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Protein that is toxic to the heart and nerves may help prevent Alzheimer's disease

A new study has shown that a protein that destroys nerve and heart cells can prevent the formation of toxic protein clots associated with Alzheimer's disease.

Editor: Akhmetova Aigerim
Author: Bolysbek Dana



It was previously known that sticky plaques of a protein known as beta-amyloid are a sign of Alzheimer's disease and are toxic to brain cells. Back in the mid-1990s, other proteins were found in these plaques.


One of them, a protein known as transthyretin (TTR), appears to play a protective role. In healthy humans and animals, TTR helps transport thyroid hormone and retinol, a derivative of vitamin A. To do this, TTR forms a tetramer - a form similar to a clover with four identical leaves. However, when it splits into molecules called monomers, these individual parts can act as beta-amyloid, forming sticky fibrils that combine to form toxic clusters in the heart and nerves, causing the rare disease amyloidosis. In this state, amyloid protein accumulates in the organs and disrupts their function.


Lorena Saelis, Ph. D., associate professor of Biophysics at the UTSW Center for Alzheimer's and Neurodegenerative Diseases, asked if there was a link between the individual roles of TTR in both the prevention and occurrence of amyloid-related diseases.
To study this question, she and her colleagues developed nine different TTR variants with different propensities for splitting into monomers that combine to form sticky fibrils. Some did it quickly, within a few hours, others slowly. Still others were extremely stable and did not dissociate into monomers at all.
When the researchers mixed these TTR variants with beta-amyloid and placed them on neuronal cells, they found dramatic differences in beta-amyloid toxicity. Variants that split into monomers and rapidly aggregate into fibrils provide some protection against beta-amyloid, but it does not last long. Those that split into monomers but took longer to assemble provided significantly longer protection. And those who have never been separated, did not provide any protection from beta-amyloid.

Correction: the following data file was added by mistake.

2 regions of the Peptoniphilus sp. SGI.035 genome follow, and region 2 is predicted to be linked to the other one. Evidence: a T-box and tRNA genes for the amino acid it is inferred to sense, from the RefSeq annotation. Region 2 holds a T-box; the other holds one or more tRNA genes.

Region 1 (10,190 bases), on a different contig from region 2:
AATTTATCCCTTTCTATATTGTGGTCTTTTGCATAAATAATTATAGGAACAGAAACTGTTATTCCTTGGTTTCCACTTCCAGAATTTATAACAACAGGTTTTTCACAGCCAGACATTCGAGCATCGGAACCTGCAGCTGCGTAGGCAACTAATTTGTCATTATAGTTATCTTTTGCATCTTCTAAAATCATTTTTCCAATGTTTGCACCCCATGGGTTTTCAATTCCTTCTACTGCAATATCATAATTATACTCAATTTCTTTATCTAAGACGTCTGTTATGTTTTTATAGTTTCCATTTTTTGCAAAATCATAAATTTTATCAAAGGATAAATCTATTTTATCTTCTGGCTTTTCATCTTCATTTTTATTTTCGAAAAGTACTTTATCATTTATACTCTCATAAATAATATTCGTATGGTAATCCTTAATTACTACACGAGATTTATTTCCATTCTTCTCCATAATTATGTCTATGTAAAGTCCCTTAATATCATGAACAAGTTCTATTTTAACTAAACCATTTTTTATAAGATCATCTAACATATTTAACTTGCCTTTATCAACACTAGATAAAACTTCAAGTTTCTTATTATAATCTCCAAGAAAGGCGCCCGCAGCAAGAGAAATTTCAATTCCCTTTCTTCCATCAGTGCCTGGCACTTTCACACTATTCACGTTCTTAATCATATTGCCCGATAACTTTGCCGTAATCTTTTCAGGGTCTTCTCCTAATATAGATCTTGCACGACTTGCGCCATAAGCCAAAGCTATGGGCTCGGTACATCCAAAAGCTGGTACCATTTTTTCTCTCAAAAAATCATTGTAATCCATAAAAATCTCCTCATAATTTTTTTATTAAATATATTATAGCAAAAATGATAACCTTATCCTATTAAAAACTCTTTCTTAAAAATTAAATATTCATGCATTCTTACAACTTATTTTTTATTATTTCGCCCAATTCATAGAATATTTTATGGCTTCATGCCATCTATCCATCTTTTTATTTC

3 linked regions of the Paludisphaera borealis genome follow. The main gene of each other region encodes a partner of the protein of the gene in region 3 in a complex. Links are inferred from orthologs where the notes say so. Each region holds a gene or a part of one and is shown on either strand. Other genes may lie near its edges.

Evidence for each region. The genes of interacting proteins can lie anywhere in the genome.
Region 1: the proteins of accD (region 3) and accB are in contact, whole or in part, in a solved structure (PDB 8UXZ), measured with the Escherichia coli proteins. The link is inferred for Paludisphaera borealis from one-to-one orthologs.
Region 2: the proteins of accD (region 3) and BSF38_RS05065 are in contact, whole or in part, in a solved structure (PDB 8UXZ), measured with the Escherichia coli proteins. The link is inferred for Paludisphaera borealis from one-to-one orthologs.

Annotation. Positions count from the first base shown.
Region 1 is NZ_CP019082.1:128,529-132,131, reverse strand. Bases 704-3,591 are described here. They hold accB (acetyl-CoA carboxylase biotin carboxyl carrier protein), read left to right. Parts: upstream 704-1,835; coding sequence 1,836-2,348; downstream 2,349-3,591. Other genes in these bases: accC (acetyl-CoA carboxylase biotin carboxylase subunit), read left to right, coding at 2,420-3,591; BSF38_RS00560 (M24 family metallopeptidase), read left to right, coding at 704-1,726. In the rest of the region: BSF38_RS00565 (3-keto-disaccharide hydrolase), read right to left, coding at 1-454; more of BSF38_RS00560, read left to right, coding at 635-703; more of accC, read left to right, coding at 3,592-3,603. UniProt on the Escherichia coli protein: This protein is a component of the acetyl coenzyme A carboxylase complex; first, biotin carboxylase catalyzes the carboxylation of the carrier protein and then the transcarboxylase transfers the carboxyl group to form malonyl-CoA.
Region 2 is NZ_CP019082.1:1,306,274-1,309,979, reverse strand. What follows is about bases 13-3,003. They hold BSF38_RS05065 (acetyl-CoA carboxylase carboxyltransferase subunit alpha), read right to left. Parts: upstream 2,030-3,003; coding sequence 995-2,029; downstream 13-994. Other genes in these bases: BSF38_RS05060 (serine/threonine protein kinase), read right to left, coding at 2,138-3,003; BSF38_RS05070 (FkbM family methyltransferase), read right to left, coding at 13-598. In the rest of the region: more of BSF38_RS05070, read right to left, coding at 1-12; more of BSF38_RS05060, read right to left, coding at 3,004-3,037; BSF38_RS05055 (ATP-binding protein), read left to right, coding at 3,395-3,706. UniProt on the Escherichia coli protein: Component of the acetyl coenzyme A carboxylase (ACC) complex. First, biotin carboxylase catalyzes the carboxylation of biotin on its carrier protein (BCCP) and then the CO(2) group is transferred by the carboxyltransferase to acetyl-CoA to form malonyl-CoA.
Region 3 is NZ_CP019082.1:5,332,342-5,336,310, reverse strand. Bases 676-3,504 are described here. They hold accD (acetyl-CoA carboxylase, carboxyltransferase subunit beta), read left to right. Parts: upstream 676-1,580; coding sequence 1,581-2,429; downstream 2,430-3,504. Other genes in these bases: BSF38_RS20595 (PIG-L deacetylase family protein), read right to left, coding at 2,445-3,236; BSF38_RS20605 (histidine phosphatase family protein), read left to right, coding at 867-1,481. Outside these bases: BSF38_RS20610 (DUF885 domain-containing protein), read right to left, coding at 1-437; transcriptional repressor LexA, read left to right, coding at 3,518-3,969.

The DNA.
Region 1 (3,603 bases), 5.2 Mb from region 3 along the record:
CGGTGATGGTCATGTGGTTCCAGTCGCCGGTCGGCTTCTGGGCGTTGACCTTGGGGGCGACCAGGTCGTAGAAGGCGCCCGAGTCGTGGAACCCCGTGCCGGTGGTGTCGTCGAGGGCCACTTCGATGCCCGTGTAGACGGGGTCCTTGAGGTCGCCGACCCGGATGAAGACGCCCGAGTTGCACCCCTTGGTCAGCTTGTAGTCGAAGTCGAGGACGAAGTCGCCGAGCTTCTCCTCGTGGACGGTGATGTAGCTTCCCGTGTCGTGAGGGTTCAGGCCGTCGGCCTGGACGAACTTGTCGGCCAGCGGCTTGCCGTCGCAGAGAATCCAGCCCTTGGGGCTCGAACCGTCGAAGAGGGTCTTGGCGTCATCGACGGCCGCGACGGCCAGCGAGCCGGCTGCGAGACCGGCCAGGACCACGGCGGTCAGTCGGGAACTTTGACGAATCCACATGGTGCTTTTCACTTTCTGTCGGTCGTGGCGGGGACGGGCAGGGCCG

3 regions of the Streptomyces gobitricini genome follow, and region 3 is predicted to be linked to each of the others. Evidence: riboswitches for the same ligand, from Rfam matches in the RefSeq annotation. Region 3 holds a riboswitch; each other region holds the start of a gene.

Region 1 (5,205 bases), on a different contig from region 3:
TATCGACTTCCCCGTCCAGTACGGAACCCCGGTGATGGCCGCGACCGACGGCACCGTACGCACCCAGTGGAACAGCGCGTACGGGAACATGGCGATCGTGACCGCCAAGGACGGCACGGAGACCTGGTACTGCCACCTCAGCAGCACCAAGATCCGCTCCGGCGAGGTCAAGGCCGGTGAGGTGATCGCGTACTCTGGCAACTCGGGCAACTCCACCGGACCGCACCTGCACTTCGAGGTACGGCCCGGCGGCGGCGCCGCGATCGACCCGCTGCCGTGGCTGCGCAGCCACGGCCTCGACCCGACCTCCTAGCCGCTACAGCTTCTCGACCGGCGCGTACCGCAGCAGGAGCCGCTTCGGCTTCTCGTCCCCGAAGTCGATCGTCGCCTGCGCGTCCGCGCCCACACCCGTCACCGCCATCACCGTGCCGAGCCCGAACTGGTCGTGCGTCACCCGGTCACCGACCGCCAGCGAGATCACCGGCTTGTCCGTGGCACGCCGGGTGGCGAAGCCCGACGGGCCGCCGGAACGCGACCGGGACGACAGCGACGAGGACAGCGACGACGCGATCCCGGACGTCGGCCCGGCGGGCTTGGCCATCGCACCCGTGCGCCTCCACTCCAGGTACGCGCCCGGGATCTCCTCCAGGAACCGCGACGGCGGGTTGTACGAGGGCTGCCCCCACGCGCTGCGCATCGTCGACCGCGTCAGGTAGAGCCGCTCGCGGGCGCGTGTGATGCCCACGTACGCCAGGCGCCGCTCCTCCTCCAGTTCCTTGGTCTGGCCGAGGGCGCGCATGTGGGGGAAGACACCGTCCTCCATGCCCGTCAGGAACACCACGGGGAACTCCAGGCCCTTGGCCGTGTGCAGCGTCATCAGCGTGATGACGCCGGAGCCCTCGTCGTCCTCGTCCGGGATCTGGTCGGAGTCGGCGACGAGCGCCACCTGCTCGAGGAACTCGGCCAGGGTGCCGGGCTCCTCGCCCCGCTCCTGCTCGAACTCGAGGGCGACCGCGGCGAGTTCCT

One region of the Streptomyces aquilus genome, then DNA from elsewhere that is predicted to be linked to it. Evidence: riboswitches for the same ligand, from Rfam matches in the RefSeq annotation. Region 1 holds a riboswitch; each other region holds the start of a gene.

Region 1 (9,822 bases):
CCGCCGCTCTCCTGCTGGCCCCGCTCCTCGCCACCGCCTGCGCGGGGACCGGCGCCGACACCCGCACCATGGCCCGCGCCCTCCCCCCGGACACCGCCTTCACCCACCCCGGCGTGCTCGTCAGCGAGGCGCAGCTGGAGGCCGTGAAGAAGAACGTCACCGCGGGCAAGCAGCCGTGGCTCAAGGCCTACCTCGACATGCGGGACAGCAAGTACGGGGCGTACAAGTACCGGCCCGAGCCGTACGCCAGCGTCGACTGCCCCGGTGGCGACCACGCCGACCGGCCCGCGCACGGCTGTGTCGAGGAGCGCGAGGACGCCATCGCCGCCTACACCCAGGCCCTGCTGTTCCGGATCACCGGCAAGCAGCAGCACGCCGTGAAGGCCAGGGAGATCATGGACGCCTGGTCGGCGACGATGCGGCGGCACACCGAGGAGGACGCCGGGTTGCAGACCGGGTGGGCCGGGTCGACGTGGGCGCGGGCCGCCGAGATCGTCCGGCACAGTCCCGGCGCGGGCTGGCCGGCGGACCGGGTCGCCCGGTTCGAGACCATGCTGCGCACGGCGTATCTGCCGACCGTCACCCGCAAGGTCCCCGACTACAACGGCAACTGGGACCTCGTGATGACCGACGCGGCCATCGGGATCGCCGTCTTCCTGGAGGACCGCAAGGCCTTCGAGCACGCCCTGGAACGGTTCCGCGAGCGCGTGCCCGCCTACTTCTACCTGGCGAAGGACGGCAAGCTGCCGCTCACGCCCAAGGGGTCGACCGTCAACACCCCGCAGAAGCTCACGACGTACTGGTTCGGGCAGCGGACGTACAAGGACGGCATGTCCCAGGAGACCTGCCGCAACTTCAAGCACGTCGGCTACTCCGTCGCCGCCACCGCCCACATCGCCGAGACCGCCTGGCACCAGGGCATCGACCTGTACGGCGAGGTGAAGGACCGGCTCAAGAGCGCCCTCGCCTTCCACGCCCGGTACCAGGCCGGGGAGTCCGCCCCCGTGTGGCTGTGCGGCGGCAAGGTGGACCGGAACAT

Salis and her colleagues suspected that part of TTR binds to beta-amyloid, preventing the formation of its own clusters of beta-amyloid. However, this important part of TTR was hidden when this protein was in tetrameric form. Computer studies have shown that the part of this protein that was hidden could stick to beta-amyloid.


However, this piece tended to stick to itself and quickly form lumps. After modifying this fragment with chemical labels to stop sticking, the researchers created peptides that can prevent the formation of toxic accumulations of beta-amyloid in solution and even destroy pre-formed beta-amyloid plaques. The interaction of the modified TTR peptides with beta-amyloid led to the transformation into forms called amorphous aggregates, which are easily destroyed by enzymes. In addition, the modified peptides prevent amyloid "seeding", a process in which beta-amyloid fibrils extracted from Alzheimer's patients can template the formation of new fibrils.


Salis and her colleagues are currently testing this peptide in mouse models. If they are successful, she says, this protein could form the basis of a new treatment for Alheimer's disease.


"By solving the mystery of the dual role of TTR," she says , " we can give hope to Alzheimer's patients."